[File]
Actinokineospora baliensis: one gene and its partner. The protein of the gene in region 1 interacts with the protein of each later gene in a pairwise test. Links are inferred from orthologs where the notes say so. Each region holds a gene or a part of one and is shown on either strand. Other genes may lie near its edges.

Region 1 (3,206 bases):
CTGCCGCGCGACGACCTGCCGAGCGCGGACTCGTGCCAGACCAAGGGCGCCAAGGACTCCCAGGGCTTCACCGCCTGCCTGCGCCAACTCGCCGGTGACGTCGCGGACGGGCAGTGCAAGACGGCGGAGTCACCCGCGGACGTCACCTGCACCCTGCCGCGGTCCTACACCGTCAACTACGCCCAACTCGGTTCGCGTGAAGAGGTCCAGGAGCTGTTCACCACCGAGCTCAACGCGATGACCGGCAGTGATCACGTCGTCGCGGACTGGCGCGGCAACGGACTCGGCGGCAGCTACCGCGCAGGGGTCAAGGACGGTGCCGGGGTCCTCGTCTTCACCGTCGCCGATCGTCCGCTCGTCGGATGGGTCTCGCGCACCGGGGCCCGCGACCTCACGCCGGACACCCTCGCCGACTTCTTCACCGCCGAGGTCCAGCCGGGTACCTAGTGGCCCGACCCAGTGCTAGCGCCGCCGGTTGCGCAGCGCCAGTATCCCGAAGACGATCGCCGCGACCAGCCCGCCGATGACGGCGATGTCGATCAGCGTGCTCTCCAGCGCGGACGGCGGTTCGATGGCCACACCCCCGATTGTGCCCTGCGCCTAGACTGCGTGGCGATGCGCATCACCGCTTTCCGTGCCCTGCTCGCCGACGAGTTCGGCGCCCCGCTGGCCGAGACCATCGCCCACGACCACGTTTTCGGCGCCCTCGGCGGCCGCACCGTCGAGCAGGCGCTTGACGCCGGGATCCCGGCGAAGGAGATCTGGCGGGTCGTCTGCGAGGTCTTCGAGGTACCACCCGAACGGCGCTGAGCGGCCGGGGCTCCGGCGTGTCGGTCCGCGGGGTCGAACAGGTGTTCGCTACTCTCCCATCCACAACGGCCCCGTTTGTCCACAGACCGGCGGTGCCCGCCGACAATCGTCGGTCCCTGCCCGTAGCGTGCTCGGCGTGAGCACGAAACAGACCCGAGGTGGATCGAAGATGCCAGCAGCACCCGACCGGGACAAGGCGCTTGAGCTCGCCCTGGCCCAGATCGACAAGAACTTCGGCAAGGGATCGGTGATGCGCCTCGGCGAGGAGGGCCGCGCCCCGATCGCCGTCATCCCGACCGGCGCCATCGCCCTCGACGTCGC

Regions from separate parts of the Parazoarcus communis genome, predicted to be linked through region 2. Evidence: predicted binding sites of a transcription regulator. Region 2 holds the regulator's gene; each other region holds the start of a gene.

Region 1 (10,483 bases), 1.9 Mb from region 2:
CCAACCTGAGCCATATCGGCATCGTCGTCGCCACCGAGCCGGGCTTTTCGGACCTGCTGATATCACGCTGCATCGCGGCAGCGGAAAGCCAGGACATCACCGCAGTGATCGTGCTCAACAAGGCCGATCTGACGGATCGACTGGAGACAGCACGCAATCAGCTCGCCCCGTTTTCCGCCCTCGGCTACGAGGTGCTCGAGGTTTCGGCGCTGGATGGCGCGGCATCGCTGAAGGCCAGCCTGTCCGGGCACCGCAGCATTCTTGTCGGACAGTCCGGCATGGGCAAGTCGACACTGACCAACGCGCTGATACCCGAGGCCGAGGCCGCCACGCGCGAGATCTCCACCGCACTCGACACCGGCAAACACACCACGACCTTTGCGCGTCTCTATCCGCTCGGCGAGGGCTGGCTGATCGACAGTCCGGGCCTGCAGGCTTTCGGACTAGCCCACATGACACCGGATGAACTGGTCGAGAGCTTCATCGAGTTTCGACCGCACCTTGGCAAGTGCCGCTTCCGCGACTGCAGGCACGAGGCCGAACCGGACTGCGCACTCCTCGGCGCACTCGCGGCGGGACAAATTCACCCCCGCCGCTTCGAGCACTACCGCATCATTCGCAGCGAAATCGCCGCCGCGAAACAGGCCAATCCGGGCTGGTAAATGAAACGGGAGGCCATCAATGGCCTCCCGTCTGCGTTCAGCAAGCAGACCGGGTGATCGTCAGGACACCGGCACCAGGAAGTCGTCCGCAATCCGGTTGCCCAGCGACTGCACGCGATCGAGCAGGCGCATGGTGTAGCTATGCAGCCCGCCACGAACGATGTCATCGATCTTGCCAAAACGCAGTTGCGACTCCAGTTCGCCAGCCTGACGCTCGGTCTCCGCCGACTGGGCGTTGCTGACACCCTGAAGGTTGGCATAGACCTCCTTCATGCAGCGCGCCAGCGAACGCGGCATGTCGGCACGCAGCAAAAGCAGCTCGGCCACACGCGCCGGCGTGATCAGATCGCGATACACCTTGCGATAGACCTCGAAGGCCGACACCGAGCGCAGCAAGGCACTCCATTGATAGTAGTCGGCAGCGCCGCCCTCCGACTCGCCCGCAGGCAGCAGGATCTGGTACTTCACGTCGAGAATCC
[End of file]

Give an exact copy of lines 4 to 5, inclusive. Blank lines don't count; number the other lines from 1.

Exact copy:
Regions from separate parts of the Parazoarcus communis genome, predicted to be linked through region 2. Evidence: predicted binding sites of a transcription regulator. Region 2 holds the regulator's gene; each other region holds the start of a gene.

Region 1 (10,483 bases), 1.9 Mb from region 2: